Magical moments in Vancouver cycling in 2010
2010 was a watershed year in Vancouver cycling history – thanks to a Mayor and City Council that actively promoted cycling, and to many cycling activists pursuing their shared dream of safe cycling for all. Mayor Gregor Robertson stood up for cyclists, and spearheaded essential improvements to cycling infrastructure that have made cycling in Vancouver safer and more accessible. October 5th was the day that Vancouver City Council voted unanimously for the contentious separated bike lane on Hornby Street.
(Photo by Average Joe Cyclist)
Workers were out the next morning, and the lane was completed at record speed, to open (unofficially) on 7th December. The entire Bike Lane can be seen on the video at the bottom of this post. (Video by Alexwarrior1.)
It’s a great bike lane, and a pleasure to ride. It does have its dangerous bits, such as the sections where motorists need to cross the lane to get into car parks. On my very first ride on the lane, I was rudely cut off by someone on an urgent mission to park his van. However, the Council has made great efforts to keep the lane safe – it even features Vancouver’s first bike traffic signals.
(Photo courtesy of Paul Krueger)
But it’s not just a bike lane. While it may be just one small step for bike infrastructure, it is also one giant leap for the development of Vancouver as a true 21st century city – one that focuses on finding sustainable alternatives to current systems that patently are failing.
We know that the number of people wanting to travel into Vancouver will just continue to grow – the city is expected to grow by another 23% by 2041. And we know the streets cannot get any bigger, even though most are already gridlocked half the time. And we also know that continuing to do the same thing even though it has patently failed, is the definition of stupidity. Hence the Vision Vancouver commitment to supporting transportation alternatives that have the potential to absorb the growing numbers – such as bicycles. Surveys show that 60% of residents would cycle downtown if it was safe.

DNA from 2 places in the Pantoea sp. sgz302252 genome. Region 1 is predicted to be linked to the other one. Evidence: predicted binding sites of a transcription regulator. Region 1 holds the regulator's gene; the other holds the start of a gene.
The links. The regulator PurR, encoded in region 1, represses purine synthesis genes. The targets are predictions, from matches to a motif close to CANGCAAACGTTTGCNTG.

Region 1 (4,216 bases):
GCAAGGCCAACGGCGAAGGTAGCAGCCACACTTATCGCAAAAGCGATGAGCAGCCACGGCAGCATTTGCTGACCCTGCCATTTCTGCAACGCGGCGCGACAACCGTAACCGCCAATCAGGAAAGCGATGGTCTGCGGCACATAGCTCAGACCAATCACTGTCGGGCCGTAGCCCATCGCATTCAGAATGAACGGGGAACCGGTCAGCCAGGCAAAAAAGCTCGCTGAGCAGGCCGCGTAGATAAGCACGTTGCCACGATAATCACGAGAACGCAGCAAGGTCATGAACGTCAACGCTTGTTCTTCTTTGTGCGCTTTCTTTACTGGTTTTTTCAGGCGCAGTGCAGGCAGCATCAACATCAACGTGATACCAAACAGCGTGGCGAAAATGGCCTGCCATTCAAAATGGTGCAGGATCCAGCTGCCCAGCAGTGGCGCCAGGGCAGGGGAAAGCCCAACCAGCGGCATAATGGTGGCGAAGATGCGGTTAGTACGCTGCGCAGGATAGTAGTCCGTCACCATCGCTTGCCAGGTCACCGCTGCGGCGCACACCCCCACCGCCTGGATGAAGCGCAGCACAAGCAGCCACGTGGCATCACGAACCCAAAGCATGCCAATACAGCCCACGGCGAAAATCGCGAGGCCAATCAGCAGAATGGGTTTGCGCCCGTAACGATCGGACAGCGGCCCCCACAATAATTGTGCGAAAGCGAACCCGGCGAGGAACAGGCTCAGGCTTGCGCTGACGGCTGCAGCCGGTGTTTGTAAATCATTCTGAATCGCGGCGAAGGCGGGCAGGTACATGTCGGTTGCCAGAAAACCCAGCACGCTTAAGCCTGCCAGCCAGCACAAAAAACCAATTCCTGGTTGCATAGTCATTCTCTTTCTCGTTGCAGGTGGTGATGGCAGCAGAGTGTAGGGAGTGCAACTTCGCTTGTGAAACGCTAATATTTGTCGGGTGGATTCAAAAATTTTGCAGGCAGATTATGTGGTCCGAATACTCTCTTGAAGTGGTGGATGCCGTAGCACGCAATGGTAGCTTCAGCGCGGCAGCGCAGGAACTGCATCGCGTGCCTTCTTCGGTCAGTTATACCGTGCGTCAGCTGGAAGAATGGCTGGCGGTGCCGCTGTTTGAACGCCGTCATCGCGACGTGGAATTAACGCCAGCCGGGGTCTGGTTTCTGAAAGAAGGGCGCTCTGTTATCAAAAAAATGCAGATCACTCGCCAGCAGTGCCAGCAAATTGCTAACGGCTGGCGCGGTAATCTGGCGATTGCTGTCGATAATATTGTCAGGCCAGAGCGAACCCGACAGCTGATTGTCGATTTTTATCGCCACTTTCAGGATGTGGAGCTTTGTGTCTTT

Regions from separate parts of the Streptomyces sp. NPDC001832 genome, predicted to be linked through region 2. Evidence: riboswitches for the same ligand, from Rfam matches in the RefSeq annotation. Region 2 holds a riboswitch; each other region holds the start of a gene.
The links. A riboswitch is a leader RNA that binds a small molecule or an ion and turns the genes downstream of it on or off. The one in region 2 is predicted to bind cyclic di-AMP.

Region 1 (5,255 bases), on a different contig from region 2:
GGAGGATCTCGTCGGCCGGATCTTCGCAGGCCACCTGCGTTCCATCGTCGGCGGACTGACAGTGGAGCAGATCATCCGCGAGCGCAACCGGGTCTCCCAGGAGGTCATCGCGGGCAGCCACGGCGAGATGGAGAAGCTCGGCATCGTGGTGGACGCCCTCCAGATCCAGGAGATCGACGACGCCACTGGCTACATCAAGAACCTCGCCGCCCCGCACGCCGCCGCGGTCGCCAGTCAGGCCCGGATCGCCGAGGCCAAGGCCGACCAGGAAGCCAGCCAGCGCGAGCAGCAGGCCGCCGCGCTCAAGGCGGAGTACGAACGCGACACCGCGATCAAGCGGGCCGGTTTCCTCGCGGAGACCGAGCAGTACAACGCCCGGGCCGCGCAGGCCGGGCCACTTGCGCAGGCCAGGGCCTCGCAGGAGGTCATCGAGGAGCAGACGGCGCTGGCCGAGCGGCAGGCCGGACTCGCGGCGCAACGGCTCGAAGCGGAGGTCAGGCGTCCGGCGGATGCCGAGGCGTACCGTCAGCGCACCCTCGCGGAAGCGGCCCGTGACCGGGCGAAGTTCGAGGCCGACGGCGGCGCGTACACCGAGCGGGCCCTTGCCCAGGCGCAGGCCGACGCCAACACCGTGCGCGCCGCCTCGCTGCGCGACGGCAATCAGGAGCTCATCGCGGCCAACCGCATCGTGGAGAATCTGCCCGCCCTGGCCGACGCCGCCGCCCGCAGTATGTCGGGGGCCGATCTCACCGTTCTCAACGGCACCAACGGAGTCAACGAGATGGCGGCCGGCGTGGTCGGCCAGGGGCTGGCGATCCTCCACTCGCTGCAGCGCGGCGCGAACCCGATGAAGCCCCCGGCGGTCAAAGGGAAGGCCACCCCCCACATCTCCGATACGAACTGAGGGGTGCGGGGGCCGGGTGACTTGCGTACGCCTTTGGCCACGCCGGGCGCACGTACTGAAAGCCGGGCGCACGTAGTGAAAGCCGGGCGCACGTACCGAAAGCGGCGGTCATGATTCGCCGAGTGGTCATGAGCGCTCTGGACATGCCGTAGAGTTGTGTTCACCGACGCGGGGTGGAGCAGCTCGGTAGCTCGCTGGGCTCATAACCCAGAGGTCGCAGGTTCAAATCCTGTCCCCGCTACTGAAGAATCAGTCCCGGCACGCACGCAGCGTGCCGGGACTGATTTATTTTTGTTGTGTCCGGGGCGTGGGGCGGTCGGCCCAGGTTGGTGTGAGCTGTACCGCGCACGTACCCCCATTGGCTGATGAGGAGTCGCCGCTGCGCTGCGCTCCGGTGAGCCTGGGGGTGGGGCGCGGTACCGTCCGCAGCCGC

So making cycling safer is arguably the single most important step towards solving Vancouver’s transportation problems and making the city sustainable.
Gordon Price said it best when he addressed the Council prior to the historic vote. Comparing the Hornby Bike Lane to the completion of the Stanley Park Seawall, he said that there are times in the building of the infrastructure of a city when “things just go click.” Approving the Hornby Bike Lane would be one of those:
“Click moments – magical moments. This is powerful stuff; it changes how people perceive space, how they move – and even the identity of the city.”
Vancouver’s identity may well be said to have evolved with the recent addition of several major improvements in cycling infrastructure:
- the fabulous Central Valley Greenway (June 2009, with the collaboration of the Cities of Burnaby and New Westminster);
- the Burrard Bridge Separated Bike Lane (July 2009);
- the Dunsmuir Street Separated Bike Lane (March 2010); and
- the Hornby Street Separated Bike Lane (December 2010).
And that's not even all. On Dunsmuir, green bike boxes have magically appeared. On the 10th Avenue bike route, the desperately needed traffic light for crossing Fraser finally sprang up. On Commercial Drive, a bike corral for parking appeared seemingly overnight. And so quite suddenly, most major trips around Vancouver can now be planned as bike trips – safely. At the beginning of last year, it took all my courage to cycle through the city of Vancouver; now, it’s almost like a ride in the park.
The new Dunsmuir Street Separated Bike Lane, complete with green boxes (Photo courtesy of Paul Krueger)
All of this is not only thanks to Mayor Robertson and Vision Vancouver – there is a small army of volunteers who have worked to make this happen, notably members of the VACC (Vancouver Area Cycling Coalition) and the BCCC (British Columbia Cycling Coalition). The VACC has pursued its mission to make cycling an integral part of the transportation culture by stanchly promoted cycling in rain and sun – such as by hosting Bike to Work Weeks in all conditions, including the downpours in November during the fall Bike to Work Week.
Monsoon-like rain did not stop a steady procession of cyclists from stopping at the VACC’s Bike to Work Week station at Gilmore, where volunteers huddled under tents that threatened to fly away at any second.
(Photo by Average Joe Cyclist)
As a direct result of infrastructure improvements and volunteer efforts, the increase in bike trips has already begun. For example, on 7th July 2010, the one millionth cyclist crossed the Burrard bridge bike lane – just shy of a year after it opened. Mayor Robertson commented: